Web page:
By Paul McLeod
Ontario would be getting twice as much equalization money as Nova Scotia if the system were fixed, according to a local think tank.
The Atlantic Institute for Market Studies released a report yesterday saying the new system is broken in Nova Scotia’s favour.
“Two of the three richest provinces before equalization effectively become two of the three poorest after equalization,” says the report by Bobby O’Keefe, senior policy analyst at AIMS.
The current system is based on a scale of money per capita, but according to O’Keefe, this doesn’t take into account how the value of a dollar changes widely from province to province. O’Keefe determined, for example, that a bundle of services that costs $1,073 to deliver in Ontario would only cost $934 in Nova Scotia.
“Despite it being called an equalization program, it doesn’t really make things equal at all,” he said.
The report concludes that if cost adjustments were made, Ontario would be in line to receive almost $3 billion in equalization. There’s no data available to directly compare the costs of delivering services between provinces. Instead, AIMS compared the costs for businesses and made adjustments to make them more similar to governments.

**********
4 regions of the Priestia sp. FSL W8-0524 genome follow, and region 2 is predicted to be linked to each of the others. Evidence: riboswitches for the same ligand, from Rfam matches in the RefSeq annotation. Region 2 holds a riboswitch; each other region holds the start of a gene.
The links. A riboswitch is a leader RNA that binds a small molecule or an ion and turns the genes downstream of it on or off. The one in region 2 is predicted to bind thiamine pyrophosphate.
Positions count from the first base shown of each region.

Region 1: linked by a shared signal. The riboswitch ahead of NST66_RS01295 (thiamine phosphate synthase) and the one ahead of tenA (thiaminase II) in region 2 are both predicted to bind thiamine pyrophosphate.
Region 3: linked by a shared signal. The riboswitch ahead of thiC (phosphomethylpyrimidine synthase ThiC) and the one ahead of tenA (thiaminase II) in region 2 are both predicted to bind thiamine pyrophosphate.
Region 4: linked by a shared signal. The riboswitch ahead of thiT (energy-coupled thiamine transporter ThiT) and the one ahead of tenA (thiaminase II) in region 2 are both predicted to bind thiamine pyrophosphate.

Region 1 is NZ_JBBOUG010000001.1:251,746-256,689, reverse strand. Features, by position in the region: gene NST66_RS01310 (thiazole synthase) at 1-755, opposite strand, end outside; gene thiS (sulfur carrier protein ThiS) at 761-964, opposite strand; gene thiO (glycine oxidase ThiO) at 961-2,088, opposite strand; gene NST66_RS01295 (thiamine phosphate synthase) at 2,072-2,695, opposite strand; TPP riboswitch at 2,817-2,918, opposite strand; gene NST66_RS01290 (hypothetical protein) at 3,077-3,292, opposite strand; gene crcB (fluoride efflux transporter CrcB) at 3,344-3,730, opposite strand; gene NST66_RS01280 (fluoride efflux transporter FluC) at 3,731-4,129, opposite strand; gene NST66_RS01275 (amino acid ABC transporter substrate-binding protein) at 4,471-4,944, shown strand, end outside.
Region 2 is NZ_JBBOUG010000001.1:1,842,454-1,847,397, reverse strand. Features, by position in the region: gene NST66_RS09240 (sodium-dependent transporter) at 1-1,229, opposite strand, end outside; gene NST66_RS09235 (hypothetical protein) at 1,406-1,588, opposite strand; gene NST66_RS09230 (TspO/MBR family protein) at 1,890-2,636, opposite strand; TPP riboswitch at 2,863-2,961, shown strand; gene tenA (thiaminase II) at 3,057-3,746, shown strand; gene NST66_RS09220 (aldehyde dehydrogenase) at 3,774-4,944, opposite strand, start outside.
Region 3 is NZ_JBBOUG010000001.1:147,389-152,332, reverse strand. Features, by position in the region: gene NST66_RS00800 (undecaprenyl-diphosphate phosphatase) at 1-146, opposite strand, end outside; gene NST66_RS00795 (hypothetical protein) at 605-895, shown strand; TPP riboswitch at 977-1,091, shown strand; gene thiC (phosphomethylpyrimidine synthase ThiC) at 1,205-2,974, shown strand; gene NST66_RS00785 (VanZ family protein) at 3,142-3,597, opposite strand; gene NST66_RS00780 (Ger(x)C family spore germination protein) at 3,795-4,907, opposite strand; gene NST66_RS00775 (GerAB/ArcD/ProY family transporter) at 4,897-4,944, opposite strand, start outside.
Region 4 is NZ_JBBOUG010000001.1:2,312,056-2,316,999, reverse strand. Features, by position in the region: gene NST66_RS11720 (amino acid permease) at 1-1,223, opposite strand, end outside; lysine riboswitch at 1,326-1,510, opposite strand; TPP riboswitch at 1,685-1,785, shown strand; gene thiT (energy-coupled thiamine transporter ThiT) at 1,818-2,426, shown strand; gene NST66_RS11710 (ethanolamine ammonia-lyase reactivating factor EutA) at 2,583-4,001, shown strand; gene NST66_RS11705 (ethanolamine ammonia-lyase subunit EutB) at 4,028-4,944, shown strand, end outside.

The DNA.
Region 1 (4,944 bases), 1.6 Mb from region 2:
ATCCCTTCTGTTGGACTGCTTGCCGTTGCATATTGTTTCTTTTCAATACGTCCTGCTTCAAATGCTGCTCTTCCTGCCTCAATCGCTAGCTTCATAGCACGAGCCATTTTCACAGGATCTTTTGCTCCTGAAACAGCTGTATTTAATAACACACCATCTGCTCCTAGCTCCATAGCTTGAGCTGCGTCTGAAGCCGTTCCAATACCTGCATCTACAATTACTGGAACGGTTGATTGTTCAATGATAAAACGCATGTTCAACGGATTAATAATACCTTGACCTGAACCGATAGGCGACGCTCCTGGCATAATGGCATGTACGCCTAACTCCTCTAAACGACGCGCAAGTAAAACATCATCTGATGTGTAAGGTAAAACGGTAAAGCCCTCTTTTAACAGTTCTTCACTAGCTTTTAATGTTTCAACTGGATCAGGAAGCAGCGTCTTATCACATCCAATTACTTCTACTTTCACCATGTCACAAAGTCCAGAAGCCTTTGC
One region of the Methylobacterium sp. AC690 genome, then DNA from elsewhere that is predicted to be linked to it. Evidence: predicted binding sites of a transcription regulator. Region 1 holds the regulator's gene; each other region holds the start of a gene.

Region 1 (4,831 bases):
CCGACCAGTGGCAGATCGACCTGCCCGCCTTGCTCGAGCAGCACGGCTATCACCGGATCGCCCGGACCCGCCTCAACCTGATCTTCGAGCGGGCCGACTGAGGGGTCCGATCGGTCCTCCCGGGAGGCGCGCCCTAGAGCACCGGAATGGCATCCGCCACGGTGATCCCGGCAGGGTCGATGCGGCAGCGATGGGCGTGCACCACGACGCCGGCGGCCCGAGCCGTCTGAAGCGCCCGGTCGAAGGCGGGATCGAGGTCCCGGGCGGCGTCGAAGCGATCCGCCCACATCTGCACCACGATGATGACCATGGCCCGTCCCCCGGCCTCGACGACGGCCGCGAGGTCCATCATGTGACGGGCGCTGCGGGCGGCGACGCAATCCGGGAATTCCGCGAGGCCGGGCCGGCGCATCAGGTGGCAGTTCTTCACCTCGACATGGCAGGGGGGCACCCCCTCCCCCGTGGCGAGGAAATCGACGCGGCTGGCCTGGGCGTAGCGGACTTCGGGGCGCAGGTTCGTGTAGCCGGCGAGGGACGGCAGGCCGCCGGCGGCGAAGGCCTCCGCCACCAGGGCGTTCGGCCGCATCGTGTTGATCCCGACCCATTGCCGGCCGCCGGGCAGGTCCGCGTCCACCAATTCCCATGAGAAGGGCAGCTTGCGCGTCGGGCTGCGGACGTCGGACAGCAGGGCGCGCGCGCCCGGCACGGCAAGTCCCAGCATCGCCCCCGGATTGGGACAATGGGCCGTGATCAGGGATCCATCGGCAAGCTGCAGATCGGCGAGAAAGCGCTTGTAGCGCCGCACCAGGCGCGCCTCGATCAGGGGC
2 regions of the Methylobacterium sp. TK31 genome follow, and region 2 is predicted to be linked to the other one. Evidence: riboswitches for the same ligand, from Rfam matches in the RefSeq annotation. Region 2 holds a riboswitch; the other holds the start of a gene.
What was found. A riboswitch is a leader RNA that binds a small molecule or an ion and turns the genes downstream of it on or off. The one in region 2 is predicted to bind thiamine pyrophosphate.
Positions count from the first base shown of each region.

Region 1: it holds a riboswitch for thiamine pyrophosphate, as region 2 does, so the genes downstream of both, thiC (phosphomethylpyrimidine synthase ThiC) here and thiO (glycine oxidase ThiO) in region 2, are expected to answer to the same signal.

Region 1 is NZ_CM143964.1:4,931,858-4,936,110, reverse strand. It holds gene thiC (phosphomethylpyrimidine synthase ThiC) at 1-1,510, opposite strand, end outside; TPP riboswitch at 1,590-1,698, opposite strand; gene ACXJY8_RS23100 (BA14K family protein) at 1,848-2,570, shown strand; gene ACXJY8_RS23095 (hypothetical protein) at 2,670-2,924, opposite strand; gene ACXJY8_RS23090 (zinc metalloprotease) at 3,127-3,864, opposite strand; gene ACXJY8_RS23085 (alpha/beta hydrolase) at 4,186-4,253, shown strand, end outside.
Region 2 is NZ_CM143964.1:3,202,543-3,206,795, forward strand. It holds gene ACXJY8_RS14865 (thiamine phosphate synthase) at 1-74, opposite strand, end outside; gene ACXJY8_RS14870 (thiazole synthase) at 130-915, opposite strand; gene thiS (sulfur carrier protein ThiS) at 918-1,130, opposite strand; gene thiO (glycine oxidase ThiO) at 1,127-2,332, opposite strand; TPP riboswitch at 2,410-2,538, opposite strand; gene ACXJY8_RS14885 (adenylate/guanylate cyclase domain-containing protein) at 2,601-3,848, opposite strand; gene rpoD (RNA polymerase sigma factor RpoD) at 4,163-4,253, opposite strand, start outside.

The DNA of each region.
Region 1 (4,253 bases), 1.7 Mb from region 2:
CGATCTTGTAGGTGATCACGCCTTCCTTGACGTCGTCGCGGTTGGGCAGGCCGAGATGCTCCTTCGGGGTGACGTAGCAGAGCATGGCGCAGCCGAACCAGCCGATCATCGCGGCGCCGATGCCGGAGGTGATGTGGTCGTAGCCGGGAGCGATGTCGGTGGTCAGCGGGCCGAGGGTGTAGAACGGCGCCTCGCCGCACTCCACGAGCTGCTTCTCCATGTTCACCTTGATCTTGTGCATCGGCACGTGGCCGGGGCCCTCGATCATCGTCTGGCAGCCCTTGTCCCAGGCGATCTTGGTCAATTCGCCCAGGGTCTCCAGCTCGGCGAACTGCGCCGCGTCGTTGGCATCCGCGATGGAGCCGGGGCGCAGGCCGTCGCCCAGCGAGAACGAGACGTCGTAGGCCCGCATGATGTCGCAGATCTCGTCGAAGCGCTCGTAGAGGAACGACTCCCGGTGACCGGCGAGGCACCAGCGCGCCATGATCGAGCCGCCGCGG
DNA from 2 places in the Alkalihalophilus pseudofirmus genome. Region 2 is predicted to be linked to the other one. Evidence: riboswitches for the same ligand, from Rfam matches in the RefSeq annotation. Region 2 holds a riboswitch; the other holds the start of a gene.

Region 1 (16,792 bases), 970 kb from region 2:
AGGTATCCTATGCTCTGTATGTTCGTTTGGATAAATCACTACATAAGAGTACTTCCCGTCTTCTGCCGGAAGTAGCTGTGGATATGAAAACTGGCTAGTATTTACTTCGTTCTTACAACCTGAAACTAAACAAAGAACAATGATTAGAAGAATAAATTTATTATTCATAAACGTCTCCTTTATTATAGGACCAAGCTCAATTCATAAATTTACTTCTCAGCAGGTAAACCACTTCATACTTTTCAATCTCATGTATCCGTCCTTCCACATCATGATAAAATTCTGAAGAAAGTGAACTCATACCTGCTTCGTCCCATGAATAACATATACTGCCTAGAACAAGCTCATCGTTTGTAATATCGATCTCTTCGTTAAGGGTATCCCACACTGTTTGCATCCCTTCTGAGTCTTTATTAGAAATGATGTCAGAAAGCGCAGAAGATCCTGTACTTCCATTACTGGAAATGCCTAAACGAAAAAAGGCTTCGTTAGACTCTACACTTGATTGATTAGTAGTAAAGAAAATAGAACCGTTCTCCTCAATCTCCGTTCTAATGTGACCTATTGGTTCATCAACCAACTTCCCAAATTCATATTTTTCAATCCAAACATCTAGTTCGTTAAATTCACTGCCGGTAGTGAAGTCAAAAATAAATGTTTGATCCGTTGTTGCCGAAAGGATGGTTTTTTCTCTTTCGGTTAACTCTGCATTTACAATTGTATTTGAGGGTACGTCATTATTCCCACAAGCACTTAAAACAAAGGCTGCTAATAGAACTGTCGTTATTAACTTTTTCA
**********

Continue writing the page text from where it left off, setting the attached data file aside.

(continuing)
Equalization is supposed to allow provinces to offer “reasonably comparable services,” but O’Keefe said no one is comparing the costs of those services between provinces. He points out Quebec subsidizes childcare at a rate that Ontario could never afford, even though Ontario is classified as a “have” province and Quebec is a “have not.”
The study comes just a day after a report from the Atlantic Canada Economic Council saying that Nova Scotia will lose out on $1.4 billion by 2020 under the new equalization deal. APEC president Elizabeth Beale said she’d heard the AIMS argument before.
“That argument has been made by many provinces over the years, that the current system isn’t fair in some capacity,” said Beale.
She argues that equalization is so complex, and can be broken down in so many ways, that it’s possible to show different provinces being hurt depending on the methodology.
Beale said with every report on equalization you need to look at what data is being included and excluded.